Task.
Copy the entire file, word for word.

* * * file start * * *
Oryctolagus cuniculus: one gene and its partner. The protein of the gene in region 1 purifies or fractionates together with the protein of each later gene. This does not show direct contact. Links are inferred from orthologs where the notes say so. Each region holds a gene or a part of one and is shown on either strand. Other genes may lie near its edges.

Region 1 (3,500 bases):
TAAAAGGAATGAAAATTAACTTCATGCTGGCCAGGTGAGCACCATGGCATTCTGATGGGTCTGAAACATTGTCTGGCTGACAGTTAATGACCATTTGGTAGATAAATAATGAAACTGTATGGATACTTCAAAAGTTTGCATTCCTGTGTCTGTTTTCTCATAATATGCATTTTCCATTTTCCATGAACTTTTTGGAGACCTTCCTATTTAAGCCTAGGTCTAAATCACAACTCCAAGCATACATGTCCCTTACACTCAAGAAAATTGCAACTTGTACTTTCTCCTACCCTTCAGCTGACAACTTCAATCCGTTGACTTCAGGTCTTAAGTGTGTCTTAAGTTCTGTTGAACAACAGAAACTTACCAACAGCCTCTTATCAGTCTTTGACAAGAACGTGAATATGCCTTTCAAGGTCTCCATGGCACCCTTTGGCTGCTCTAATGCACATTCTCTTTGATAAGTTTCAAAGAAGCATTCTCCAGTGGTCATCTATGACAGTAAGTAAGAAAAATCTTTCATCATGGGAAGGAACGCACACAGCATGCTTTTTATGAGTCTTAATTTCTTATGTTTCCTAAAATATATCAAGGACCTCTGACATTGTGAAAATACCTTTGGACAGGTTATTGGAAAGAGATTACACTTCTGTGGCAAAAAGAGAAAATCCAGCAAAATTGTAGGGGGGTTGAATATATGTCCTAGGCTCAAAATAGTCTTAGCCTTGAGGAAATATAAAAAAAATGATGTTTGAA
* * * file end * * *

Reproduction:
Oryctolagus cuniculus: one gene and its partner. The protein of the gene in region 1 purifies or fractionates together with the protein of each later gene. This does not show direct contact. Links are inferred from orthologs where the notes say so. Each region holds a gene or a part of one and is shown on either strand. Other genes may lie near its edges.

Region 1 (3,500 bases):
TAAAAGGAATGAAAATTAACTTCATGCTGGCCAGGTGAGCACCATGGCATTCTGATGGGTCTGAAACATTGTCTGGCTGACAGTTAATGACCATTTGGTAGATAAATAATGAAACTGTATGGATACTTCAAAAGTTTGCATTCCTGTGTCTGTTTTCTCATAATATGCATTTTCCATTTTCCATGAACTTTTTGGAGACCTTCCTATTTAAGCCTAGGTCTAAATCACAACTCCAAGCATACATGTCCCTTACACTCAAGAAAATTGCAACTTGTACTTTCTCCTACCCTTCAGCTGACAACTTCAATCCGTTGACTTCAGGTCTTAAGTGTGTCTTAAGTTCTGTTGAACAACAGAAACTTACCAACAGCCTCTTATCAGTCTTTGACAAGAACGTGAATATGCCTTTCAAGGTCTCCATGGCACCCTTTGGCTGCTCTAATGCACATTCTCTTTGATAAGTTTCAAAGAAGCATTCTCCAGTGGTCATCTATGACAGTAAGTAAGAAAAATCTTTCATCATGGGAAGGAACGCACACAGCATGCTTTTTATGAGTCTTAATTTCTTATGTTTCCTAAAATATATCAAGGACCTCTGACATTGTGAAAATACCTTTGGACAGGTTATTGGAAAGAGATTACACTTCTGTGGCAAAAAGAGAAAATCCAGCAAAATTGTAGGGGGGTTGAATATATGTCCTAGGCTCAAAATAGTCTTAGCCTTGAGGAAATATAAAAAAAATGATGTTTGAA